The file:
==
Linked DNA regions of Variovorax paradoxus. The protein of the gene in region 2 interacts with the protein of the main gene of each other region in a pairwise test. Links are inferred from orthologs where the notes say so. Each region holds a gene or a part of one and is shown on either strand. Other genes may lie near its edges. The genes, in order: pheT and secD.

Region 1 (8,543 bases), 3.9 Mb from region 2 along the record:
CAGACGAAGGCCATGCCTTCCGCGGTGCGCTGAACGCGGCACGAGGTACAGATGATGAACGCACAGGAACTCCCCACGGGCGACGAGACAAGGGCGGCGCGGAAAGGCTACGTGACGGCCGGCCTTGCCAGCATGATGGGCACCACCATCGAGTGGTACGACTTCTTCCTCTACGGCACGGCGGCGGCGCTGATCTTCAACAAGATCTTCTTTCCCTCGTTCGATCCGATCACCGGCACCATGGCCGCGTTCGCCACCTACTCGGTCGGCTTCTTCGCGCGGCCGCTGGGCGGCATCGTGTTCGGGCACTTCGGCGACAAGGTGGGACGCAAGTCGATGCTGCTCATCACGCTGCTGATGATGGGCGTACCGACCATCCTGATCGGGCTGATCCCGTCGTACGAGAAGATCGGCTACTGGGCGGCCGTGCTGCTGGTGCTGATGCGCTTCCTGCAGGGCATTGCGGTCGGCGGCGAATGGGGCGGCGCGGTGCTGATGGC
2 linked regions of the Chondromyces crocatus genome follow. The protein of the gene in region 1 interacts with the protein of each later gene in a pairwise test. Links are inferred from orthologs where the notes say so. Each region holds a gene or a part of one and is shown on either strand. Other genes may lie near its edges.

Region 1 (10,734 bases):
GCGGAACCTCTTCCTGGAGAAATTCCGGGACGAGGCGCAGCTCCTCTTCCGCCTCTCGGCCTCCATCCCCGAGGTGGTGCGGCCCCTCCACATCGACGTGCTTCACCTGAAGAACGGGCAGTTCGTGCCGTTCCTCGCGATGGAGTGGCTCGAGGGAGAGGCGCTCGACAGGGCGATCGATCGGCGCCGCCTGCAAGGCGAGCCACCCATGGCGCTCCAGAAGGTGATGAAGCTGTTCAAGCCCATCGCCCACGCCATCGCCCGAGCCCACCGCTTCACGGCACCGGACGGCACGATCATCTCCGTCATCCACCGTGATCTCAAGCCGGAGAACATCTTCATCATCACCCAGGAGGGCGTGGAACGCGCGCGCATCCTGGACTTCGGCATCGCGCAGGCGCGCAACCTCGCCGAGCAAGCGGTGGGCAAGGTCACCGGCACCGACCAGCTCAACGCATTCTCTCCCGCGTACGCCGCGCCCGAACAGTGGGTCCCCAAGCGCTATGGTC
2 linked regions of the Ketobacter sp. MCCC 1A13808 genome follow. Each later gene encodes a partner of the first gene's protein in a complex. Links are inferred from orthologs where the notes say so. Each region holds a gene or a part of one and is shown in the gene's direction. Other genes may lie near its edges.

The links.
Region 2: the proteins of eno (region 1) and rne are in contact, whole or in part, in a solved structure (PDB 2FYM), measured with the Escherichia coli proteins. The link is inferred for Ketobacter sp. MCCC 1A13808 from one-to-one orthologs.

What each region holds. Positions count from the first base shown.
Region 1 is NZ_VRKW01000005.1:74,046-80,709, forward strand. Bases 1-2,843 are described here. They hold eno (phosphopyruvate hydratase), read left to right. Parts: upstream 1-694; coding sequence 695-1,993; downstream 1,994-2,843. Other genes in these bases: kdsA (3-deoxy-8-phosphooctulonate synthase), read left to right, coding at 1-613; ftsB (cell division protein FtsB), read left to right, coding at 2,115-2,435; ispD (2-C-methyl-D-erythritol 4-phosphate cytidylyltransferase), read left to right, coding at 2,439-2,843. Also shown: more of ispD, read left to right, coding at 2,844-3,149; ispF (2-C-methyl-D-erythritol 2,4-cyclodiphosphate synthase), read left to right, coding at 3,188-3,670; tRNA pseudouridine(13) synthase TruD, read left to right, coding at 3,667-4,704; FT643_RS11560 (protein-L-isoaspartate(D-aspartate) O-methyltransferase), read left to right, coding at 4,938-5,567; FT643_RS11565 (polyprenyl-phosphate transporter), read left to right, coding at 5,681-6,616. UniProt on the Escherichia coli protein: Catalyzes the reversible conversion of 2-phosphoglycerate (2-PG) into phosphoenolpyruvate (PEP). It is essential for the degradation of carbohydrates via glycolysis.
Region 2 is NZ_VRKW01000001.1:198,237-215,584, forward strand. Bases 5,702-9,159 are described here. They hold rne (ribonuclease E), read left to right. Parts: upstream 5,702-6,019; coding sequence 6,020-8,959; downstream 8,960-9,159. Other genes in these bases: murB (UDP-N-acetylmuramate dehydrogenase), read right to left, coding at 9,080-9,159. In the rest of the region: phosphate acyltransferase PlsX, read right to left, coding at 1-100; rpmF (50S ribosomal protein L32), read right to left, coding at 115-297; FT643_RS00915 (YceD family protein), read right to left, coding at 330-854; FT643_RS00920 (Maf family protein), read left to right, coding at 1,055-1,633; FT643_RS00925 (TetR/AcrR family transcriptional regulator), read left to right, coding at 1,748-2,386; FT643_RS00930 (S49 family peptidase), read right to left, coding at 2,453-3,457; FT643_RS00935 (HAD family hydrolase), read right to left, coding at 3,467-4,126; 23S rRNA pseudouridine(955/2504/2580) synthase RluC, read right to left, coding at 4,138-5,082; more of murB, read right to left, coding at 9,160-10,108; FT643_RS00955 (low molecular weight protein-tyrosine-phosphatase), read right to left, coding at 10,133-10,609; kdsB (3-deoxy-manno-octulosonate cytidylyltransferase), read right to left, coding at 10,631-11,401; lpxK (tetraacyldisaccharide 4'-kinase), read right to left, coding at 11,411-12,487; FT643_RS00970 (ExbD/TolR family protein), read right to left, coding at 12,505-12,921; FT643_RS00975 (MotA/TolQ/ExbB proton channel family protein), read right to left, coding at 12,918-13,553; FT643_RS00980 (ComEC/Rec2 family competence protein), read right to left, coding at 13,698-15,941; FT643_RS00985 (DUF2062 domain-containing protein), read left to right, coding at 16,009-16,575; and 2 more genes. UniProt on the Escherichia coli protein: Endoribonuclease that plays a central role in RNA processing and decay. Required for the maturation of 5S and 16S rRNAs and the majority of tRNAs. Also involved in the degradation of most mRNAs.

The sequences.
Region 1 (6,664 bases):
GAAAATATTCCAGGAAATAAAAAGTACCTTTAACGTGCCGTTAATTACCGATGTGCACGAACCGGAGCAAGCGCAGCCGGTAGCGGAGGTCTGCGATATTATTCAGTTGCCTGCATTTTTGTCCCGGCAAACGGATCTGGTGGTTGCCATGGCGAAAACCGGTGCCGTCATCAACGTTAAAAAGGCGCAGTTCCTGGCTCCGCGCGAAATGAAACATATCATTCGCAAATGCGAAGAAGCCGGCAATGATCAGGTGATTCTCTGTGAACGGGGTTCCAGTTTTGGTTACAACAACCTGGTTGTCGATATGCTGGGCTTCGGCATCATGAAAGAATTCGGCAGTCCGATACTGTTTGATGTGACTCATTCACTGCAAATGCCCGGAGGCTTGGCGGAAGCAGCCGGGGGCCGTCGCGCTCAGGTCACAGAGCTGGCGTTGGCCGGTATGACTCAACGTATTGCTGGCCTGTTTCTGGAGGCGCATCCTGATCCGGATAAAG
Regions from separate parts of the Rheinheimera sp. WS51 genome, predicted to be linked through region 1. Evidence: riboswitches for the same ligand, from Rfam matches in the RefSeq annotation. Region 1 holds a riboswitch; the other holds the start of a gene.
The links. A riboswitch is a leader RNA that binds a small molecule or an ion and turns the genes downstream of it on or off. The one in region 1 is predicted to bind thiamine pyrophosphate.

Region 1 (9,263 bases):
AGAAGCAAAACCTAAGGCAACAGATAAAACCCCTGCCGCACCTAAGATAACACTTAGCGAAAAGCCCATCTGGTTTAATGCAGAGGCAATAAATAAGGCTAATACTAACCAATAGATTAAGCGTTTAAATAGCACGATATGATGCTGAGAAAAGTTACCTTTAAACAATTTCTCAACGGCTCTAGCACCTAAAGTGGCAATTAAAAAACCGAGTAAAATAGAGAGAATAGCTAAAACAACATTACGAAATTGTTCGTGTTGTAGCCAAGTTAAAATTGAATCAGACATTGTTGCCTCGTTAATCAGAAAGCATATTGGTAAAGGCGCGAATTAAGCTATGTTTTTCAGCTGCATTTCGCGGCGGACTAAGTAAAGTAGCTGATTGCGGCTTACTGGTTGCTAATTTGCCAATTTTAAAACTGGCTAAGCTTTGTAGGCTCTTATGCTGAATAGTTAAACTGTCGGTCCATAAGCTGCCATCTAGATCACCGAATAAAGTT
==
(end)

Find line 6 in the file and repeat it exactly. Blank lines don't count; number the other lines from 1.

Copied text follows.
GCGGAACCTCTTCCTGGAGAAATTCCGGGACGAGGCGCAGCTCCTCTTCCGCCTCTCGGCCTCCATCCCCGAGGTGGTGCGGCCCCTCCACATCGACGTGCTTCACCTGAAGAACGGGCAGTTCGTGCCGTTCCTCGCGATGGAGTGGCTCGAGGGAGAGGCGCTCGACAGGGCGATCGATCGGCGCCGCCTGCAAGGCGAGCCACCCATGGCGCTCCAGAAGGTGATGAAGCTGTTCAAGCCCATCGCCCACGCCATCGCCCGAGCCCACCGCTTCACGGCACCGGACGGCACGATCATCTCCGTCATCCACCGTGATCTCAAGCCGGAGAACATCTTCATCATCACCCAGGAGGGCGTGGAACGCGCGCGCATCCTGGACTTCGGCATCGCGCAGGCGCGCAACCTCGCCGAGCAAGCGGTGGGCAAGGTCACCGGCACCGACCAGCTCAACGCATTCTCTCCCGCGTACGCCGCGCCCGAACAGTGGGTCCCCAAGCGCTATGGTC